We pray 2017 will be a year of hopeful conversations about a thriving society, truthful dialogue about the positive impact of our laws around abortion, and most importantly fresh encounters with Jesus.”
The beginning of a new year is a wonderful time to look ahead whilst reflecting on what has been.
‘Post-truth’ has been named the word of 2016 by the Oxford Dictionaries. It was certainly an interesting year – Brexit, Trump, the McConnell case, Ashers and the RHI scandal all offering various perspectives on truth.
Truth seems to be more contested than ever and yet in John 18 we get to listen into a conversation between Jesus and Pilate, the political ruler of the day, who ultimately asks, ‘What is truth?’ Perhaps post-truth is not such a new idea!
Looking back, in 2016 we saw a movement of prophetic prayer across the churches as we remembered the Rising and the Somme – 100 days of prayer for 100 years of history seeking healing of the past, honour in the present and hope for the future.
In 2017, fifty years on from the Abortion Act 1967, we celebrate our unique culture around life and dignity that delicately balances the life of the mother and the child. Five hundred years on from the Reformation, we mark an event that has so shaped life globally and particularly here in Northern Ireland.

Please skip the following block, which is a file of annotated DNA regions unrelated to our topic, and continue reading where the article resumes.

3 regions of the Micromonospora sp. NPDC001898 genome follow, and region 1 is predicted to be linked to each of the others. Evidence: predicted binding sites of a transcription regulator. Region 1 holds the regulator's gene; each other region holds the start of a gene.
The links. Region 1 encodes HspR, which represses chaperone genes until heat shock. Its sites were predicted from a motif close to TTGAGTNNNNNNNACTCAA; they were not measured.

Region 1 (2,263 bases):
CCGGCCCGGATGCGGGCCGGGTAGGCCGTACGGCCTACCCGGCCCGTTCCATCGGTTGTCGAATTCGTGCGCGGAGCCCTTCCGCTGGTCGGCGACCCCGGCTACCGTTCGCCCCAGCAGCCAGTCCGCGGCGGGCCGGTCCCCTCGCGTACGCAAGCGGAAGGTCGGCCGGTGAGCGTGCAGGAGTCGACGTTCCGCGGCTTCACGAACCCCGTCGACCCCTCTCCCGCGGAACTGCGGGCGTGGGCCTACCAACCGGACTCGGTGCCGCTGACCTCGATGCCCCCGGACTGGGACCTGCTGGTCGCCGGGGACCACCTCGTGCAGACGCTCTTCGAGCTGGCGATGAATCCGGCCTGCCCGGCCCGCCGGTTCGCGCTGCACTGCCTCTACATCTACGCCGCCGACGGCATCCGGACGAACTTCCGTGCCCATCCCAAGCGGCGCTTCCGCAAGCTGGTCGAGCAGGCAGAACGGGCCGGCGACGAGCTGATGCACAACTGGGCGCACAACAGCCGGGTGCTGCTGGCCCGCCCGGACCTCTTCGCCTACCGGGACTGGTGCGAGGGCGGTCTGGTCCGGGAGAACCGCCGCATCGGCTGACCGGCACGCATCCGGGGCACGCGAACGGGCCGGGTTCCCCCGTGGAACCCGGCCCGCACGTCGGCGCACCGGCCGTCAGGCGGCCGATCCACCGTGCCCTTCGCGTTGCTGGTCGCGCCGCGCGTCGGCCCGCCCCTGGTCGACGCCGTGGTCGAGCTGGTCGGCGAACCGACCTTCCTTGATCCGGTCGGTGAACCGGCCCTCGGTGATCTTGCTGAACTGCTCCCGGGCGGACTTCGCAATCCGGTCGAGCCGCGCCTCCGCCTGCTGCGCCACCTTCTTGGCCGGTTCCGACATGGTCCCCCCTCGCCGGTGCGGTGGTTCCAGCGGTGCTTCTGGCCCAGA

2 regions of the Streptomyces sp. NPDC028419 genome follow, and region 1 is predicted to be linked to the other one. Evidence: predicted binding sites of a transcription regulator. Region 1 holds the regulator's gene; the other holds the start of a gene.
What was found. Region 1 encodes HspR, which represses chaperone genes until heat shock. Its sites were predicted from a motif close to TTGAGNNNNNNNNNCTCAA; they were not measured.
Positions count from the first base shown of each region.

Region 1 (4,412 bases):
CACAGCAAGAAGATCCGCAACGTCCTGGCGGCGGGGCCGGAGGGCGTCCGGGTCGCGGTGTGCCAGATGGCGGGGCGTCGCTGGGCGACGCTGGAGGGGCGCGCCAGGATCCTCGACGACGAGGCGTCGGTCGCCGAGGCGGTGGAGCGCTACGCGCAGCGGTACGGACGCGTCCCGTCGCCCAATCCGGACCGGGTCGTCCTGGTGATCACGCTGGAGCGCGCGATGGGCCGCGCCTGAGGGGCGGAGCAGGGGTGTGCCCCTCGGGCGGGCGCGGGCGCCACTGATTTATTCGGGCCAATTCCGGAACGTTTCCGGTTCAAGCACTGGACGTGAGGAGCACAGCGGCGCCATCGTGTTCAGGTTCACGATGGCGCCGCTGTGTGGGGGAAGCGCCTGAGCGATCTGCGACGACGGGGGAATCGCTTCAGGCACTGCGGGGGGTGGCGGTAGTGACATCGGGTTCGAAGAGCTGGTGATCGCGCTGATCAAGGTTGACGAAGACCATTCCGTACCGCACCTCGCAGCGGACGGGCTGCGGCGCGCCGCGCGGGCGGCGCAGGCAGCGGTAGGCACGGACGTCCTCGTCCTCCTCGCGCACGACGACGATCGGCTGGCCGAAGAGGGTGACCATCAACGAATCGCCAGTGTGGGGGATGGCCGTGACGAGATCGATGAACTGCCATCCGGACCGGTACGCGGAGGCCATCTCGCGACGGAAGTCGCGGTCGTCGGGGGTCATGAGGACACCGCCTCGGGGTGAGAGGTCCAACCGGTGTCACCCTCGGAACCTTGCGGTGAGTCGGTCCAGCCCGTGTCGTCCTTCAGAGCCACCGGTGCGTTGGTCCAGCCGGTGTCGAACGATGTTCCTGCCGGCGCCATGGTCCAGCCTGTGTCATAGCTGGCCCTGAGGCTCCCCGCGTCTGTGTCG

Religious and political freedom, the nation state, the market economy, science, the arts, secularism, individualism and consumerism have all been profoundly influenced by the Reformation – for good or for bad.
We pray that in 2017, the church can honour the many positive legacies of the Reformation, while also seeking to overcome the divisions that accompanied it. We pray for truth filled conversations about the beginning and end of life, the risks of redefining marriage and gender, the responsibilities that go with rights, about restoring trust and rebuilding communities.
Finally, we pray for fresh encounters with Jesus, so ‘we will know the truth and the truth will set us free’ (John 8:32), for that is the only hope in a fragile and hurting world.
Peter Lynas, NI Director Evangelical Alliance